While the arrests last week of four men solved a series of recent telephone cable thefts in Franklin County, authorities are aware of other “teams” of suspects who are stealing cable and selling the copper to salvage yards and recycling centers.

Sheriff Gary Toelke said his department continues to investigate the thefts which have been going on for the past several months.

Thieves cut the cable from overhead lines and then burn off the insulation to get to the copper.

In most cases, they are selling the copper to salvage yards for pennies on the dollar, Toelke said.

AT&T reported large amounts of cable being stolen from the Gray Summit, Union, St. Clair, Lonedell, Anaconda and Luebbering areas over the past several months, the sheriff’s office reported. It has been stolen in various lengths of 30 to 700 feet.

Last Friday, deputies received information that led them to a home in the 1300 block of Highacres Drive in the Lake St. Clair development. There they found two men burning the insulation off a “significant” amount of AT&T cable to harvest the copper, according to the report. The men ran into a home but they were arrested by officers.

That investigation led to three other homes in the St. Clair area and the arrest of two more suspects.

Charges Issued

Charged with felony stealing and first-degree property damage are Jeffrey E. Brown, 32; Bryan E. Osborn, 23; Kyle E. Pelton, 39; and Walter J. Taylor, 32, all of St. Clair. They were being held on $35,000 cash-only bonds.

Toelke said the investigation is ongoing and additional arrests are possible. Anyone with information regarding wire or cable theft is asked to contact the sheriff’s office at 636-583-2567.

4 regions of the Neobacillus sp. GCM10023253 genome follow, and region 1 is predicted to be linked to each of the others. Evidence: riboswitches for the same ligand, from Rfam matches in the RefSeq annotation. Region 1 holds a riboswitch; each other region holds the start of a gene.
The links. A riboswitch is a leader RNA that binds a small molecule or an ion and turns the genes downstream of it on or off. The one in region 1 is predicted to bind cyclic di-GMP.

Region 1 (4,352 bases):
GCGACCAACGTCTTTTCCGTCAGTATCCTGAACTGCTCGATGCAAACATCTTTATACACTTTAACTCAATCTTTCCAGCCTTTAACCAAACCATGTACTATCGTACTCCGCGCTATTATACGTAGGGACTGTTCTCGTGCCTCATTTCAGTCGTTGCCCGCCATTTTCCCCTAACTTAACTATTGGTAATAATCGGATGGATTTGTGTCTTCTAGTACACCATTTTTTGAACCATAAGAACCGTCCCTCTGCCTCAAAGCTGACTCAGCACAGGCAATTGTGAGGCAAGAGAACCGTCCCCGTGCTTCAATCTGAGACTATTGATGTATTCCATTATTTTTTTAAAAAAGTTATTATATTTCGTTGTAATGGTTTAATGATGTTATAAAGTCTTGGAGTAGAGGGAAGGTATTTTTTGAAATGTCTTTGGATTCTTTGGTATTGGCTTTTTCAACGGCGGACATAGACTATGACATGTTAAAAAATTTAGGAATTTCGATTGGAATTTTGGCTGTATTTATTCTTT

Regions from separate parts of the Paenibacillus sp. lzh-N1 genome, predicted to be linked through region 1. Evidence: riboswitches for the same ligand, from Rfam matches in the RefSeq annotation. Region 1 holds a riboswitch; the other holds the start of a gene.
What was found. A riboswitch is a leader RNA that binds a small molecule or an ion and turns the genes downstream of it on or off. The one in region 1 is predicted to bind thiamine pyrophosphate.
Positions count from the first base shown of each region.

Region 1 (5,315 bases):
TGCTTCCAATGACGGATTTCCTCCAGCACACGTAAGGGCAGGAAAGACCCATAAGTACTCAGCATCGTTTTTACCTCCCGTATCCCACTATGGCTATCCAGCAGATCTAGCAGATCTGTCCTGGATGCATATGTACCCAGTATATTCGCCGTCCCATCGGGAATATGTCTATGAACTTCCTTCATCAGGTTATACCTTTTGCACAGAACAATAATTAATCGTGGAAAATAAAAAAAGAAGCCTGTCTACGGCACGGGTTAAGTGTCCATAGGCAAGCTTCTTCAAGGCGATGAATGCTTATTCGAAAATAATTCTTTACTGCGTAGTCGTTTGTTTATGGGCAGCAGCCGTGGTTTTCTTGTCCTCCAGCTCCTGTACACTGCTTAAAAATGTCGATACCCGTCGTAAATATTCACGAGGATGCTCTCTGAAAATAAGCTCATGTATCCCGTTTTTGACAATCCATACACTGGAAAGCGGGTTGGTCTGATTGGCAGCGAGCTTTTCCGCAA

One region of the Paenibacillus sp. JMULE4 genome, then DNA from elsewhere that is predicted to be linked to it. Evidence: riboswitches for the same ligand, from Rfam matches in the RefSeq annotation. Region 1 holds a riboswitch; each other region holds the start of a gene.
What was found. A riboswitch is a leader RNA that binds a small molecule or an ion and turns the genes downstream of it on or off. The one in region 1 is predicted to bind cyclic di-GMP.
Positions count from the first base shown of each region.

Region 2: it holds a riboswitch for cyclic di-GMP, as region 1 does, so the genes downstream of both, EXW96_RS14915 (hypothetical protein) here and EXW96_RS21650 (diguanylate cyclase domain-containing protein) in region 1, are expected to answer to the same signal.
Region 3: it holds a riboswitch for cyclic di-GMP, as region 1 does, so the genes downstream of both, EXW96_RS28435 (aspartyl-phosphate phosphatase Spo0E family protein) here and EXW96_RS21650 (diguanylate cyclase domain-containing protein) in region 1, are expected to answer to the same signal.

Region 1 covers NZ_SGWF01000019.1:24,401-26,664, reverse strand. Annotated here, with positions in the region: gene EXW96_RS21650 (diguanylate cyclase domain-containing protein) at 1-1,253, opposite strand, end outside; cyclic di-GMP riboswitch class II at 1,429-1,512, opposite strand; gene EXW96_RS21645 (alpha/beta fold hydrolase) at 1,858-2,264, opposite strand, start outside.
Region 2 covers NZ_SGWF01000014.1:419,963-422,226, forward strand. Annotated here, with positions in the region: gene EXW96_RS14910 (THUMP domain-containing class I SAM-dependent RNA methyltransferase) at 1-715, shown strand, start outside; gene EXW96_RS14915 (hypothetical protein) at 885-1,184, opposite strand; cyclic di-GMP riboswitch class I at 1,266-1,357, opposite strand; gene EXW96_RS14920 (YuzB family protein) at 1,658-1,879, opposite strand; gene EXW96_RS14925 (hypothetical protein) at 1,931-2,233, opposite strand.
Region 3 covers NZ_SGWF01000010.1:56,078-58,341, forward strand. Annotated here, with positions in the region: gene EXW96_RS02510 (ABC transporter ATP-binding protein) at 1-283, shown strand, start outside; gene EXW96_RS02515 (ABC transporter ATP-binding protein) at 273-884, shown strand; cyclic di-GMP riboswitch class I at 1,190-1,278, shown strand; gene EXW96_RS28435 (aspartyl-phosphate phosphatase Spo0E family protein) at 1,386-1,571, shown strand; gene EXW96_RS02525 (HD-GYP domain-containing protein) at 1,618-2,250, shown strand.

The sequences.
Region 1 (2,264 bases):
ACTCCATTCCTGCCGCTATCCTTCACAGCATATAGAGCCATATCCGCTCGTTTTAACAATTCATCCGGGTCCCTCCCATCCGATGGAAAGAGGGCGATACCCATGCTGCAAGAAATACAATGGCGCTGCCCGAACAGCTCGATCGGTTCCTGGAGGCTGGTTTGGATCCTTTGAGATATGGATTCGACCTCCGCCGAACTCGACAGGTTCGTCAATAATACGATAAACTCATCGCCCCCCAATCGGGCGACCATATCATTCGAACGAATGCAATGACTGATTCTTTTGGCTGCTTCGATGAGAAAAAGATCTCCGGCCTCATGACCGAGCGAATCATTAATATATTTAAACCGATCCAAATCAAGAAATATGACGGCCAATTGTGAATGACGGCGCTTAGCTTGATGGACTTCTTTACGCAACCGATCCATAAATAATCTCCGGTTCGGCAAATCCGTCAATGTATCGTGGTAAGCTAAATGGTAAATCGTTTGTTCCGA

In a prepared statement, AT&T officials noted that the theft of copper and other metals has skyrocketed in recent years as the price for scrap copper and other metals has increased. “The theft of utility copper is a significant issue for AT&T. Aside from the costs to the company for the loss of material and cost of repairs, utility copper thefts often disrupt service to AT&T’s customers, including their access to emergency services,” the statement reads.

“AT&T takes this matter very seriously. These are not just attacks against our network, they are attacks on the businesses and people living in this community who are left isolated and unable to seek help or assistance during emergencies,” said John Sondag, AT&T Missouri president. “We view these as crimes against the entire community, and we are cooperating with law enforcement to make sure those responsible for this illegal activity are prosecuted.”

AT&T officials attended Tuesday morning’s county commission meeting and recognized deputies for solving the crimes.

Toelke said some of the wire stolen is potentially considered “infrastructure” utilities, and is protected by federal regulations. Upon it being damaged and cut, services were interrupted to commercial facilities that depend on those services for telecommunication, such as banks and schools. Cellular and residential services were also disrupted. AT&T has estimated the damage and loss of property in the Gray Summit and Anaconda areas to exceed $140,000, Toelke said.